In 1996 Ekland and Bartel described an RNA molecule called a ribozyme, which synthesizes RNA using the same reaction as that employed by protein enzymes that catalyze RNA polymerization. In the presence of the appropriate template RNA and nucleoside triphosphates, the ribozyme extends an RNA primer by successive addition of up to six mononucleotides. The added nucleotides are joined to the growing RNA chain by 3',5'-phosphodiester linkages. In addition, in the same year Olsen et al. used synthetic triphosphorylated RNAs to elucidate the basic mechanistic and kinetic properties of influenza endonuclease. In 2006, Horning et al. demonstrated that the 5′-triphosphate end of RNA generated by viral polymerases is responsible for retinoic acid–inducible protein I (RIG-I)–mediated detection of RNA molecules. The researchers showed that the RNA is not detected if the 5′-triphosphate end is capped or modified. They reported that RIG-I specifically detects the 5′-triphosphate end of viral RNAs. Also in 2006, Pichlmair et al. showed that influenza A virus infection does not generate dsRNA. Viral genomic single-stranded RNA (ssRNA) that contains 5′-phosphates activates RIG-I. This is blocked by the influenza protein nonstructural protein 1 (NS1), which is found in a complex with RIG-I in infected cells. These results identify RIG-I as ssRNA sensor and a potential target of viral immune evasion. These results also suggest that its ability to sense 5’-phosphorylated RNA evolved in the innate immune system as a means of discriminating between self and nonself. The notion is that the cytoplasmic presence of RNA containing accessible 5-phosphates allows discrimination between self and viral RNA, indicating that, similar to dsRNA, 5′ phosphate containing ssRNA constitutes a viral “pathogen-associated molecular pattern.” Furthermore, RIG-I recognition is specific for viral RNA. Influenza viral RNA (vRNA) is uncapped. Phosphorylated 5′ termini present in siRNA and ssRNAs generated by in vitro transcription have been reported to induce IFN-α/β when transfected into cells. It was found that genomic RNA prepared from a negative-strand RNA virus and RNA prepared from virus-infected cells but not from noninfected cells, triggered a potent interferon-α response in a phosphatase-sensitive manner. 5′-triphosphate RNA directly binds to RIG-I. As a result, uncapped 5′-triphosphate RNA or 3pRNA present in some viruses serve as the molecular signature for the detection of viral infection by RIG-I. Apparently, influenza virus utilizes a unique mechanism for initiating the transcription of viral mRNA. The viral transcriptase ribonucleoprotein complex hydrolyzes host cell transcripts containing the cap 1 structure (m7GpppG(2'-OMe)-) to generate a capped primer for viral mRNA transcription. Host defense against infection by invading viral and bacterial pathogens is dependent on the initiation and maintenance of the finely tuned primary innate immune response. This rapid protective response is coupled to subsequent adaptive immunity that provides long-term protection based on immunological memory. Pattern recognition receptors, as part of the innate immune system, detect characteristic microbial components, including foreign nucleic acids and their characteristic structures. The recognized structures range from long double-stranded RNA (dsRNA) and 5’-triphosphorylated (ppp) RNA, to unmethylated CpG DNA. RNA oligonucleotides that contain a 5′-triphosphate group can be used as mimics instead of viral RNAs to study induction of antiviral immune response. The terminal 5′-triphosphate group on an RNA oligonucleotide can be converted to the 7mGpppN or 5' N7-Methylguanosine-triphosphate Cap structure commonly found on mature mRNAs.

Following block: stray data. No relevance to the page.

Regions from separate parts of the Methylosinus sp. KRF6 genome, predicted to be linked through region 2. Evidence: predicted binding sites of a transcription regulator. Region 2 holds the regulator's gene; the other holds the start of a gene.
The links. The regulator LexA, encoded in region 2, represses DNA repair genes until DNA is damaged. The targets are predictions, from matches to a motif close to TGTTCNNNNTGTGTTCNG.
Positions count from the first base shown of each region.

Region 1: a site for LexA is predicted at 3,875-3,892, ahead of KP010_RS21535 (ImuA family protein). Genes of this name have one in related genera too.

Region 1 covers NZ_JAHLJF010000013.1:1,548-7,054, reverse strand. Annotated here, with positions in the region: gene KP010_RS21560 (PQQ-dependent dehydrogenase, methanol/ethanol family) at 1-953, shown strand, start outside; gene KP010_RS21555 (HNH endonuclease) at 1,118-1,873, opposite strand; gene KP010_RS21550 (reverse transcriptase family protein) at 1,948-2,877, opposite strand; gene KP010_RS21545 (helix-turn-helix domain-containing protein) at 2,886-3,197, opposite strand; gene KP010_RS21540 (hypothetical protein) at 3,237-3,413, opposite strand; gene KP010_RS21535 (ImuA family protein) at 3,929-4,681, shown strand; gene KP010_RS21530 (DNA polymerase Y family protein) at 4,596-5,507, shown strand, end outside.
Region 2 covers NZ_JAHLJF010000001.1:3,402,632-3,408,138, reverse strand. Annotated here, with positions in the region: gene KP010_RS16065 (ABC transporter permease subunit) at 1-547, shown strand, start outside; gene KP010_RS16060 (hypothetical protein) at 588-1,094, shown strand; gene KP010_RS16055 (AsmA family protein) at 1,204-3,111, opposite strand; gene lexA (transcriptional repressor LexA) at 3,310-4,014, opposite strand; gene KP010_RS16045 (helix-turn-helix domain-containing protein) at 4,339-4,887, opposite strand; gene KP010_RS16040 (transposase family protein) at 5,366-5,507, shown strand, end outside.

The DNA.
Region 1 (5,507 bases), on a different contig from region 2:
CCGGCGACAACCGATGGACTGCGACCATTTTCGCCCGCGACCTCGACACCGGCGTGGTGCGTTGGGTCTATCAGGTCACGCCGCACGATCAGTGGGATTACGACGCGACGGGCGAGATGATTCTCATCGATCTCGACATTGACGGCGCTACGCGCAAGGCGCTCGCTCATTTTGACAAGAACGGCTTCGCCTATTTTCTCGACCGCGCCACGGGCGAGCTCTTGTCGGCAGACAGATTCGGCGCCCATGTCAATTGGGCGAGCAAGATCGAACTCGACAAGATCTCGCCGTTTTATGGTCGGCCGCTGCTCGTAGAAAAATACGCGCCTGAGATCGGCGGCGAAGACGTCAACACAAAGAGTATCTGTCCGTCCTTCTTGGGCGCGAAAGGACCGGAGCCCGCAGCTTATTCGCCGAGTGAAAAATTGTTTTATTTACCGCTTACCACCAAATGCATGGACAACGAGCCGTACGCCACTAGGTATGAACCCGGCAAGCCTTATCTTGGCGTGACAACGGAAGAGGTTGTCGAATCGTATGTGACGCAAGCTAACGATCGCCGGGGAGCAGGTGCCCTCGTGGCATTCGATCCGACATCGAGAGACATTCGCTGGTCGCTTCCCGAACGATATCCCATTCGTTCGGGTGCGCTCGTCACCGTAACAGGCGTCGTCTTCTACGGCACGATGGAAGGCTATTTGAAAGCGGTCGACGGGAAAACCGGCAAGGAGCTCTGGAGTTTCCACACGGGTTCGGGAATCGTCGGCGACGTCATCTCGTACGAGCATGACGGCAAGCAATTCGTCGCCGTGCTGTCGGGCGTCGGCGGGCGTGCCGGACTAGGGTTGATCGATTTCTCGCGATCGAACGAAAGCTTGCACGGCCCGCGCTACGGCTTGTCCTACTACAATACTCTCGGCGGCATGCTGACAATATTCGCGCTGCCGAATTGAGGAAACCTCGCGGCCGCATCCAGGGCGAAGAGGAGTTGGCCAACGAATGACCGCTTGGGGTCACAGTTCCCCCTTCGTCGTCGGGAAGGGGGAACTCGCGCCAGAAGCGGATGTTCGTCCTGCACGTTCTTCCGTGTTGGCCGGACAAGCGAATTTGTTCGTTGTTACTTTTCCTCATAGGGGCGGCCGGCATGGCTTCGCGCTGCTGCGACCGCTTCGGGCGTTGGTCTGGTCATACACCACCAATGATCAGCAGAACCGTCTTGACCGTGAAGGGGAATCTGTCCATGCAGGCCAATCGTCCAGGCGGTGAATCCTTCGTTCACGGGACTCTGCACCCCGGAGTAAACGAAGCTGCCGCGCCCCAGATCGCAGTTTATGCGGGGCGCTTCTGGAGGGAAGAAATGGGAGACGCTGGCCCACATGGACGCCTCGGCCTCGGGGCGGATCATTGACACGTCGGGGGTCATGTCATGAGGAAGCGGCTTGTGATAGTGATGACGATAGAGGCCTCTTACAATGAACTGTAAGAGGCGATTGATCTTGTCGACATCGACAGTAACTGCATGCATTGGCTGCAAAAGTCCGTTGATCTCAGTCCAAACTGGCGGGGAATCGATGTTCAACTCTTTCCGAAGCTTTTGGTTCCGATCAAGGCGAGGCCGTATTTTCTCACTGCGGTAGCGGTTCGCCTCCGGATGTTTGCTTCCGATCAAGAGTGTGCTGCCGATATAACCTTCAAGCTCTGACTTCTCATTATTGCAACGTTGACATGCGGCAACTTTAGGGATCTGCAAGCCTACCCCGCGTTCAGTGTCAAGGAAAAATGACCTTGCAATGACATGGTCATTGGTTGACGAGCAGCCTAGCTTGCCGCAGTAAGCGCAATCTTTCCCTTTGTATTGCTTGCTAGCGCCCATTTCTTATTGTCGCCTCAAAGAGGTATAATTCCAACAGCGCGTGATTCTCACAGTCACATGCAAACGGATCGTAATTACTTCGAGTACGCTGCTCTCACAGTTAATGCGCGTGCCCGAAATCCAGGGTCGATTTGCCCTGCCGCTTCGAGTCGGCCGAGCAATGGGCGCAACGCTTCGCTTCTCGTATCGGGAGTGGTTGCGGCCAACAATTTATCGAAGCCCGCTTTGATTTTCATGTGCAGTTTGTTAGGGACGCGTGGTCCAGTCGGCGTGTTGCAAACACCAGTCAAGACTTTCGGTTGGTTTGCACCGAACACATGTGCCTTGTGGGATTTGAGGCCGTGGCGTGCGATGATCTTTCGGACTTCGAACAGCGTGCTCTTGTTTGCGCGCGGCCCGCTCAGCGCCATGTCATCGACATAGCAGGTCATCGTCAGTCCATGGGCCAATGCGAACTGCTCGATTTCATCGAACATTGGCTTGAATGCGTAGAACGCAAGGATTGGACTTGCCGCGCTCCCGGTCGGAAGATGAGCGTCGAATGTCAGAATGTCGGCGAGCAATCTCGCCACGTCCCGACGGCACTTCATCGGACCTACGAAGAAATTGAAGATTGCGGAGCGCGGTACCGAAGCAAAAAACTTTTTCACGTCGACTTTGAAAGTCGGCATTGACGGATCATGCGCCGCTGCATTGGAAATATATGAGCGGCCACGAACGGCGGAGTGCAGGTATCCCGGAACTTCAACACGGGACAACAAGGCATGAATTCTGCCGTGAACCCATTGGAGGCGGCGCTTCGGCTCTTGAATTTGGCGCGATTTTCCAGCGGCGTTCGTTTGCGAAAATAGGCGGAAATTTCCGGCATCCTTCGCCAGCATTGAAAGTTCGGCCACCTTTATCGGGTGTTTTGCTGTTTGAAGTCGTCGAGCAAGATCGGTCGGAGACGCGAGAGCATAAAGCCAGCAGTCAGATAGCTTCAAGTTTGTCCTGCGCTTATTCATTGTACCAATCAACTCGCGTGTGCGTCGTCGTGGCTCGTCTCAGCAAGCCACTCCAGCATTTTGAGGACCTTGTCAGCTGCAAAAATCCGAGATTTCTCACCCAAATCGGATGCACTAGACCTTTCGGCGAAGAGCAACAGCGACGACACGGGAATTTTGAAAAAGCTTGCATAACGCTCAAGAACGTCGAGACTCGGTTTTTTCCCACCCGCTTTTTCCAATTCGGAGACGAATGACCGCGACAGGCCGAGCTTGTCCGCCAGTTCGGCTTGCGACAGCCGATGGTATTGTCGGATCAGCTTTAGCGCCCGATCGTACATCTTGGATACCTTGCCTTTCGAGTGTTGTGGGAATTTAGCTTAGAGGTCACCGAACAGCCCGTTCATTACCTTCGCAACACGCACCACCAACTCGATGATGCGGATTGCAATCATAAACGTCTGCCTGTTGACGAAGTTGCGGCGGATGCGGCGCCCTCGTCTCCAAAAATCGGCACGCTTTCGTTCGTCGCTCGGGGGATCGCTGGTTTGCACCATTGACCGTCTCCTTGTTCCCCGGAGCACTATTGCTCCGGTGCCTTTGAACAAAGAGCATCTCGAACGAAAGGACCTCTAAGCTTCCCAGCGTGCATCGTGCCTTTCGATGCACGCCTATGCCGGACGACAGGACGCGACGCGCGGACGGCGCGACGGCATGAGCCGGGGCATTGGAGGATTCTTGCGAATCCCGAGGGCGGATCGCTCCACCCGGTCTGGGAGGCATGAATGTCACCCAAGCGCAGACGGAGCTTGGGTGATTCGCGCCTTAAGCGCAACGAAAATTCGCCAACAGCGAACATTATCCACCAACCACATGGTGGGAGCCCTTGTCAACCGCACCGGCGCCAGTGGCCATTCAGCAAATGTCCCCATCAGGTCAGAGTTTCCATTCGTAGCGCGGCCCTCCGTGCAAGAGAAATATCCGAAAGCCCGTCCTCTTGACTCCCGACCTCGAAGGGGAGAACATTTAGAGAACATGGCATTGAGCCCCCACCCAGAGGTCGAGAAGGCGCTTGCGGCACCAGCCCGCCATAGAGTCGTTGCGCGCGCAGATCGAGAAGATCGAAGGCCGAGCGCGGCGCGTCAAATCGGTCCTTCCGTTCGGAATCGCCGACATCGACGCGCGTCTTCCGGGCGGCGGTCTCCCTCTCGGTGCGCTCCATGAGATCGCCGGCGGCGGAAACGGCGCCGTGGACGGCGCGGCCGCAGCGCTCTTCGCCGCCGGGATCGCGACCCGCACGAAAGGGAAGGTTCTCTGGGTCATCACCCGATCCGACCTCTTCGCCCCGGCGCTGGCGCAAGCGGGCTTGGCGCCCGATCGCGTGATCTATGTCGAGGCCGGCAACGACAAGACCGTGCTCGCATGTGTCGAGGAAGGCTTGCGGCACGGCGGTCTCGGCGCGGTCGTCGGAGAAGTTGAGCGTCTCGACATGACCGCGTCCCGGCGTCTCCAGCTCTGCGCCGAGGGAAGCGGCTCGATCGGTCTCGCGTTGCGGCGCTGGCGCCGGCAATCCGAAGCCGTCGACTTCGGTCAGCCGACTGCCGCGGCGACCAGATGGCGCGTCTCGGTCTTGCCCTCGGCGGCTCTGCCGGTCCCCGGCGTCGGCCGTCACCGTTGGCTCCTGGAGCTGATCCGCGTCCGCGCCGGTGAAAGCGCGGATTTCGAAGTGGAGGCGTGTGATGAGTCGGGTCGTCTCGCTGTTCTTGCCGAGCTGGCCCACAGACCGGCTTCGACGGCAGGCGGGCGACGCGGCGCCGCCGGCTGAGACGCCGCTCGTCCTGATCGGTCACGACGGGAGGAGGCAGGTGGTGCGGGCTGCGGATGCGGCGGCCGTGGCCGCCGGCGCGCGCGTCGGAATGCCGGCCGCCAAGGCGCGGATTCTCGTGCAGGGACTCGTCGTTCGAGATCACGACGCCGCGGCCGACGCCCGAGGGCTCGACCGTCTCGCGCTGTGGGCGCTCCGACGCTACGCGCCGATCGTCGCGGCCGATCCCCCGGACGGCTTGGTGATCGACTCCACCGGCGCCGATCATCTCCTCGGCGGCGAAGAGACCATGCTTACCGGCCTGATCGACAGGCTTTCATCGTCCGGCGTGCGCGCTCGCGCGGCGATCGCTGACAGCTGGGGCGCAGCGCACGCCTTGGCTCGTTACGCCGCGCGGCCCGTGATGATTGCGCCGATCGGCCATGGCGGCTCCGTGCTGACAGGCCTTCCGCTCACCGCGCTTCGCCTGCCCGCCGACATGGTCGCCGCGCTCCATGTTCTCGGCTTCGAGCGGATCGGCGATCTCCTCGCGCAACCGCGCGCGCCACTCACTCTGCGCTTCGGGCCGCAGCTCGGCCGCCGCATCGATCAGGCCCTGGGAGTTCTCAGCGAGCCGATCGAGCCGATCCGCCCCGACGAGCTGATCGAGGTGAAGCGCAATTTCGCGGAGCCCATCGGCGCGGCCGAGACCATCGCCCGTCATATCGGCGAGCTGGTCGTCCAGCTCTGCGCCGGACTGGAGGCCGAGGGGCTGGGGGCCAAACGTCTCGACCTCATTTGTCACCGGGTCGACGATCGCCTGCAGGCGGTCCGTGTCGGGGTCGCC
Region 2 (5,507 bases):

Next, 5′-ppp RNA can mimic ribozymes that catalyze the ligation of oligonucleotides with the same chemistry used by polymerases. Some of these ribozymes may be suitable starting points for the in vitro evolution of ribozyme polymerases that use oligonucleotide triphosphates as substrates.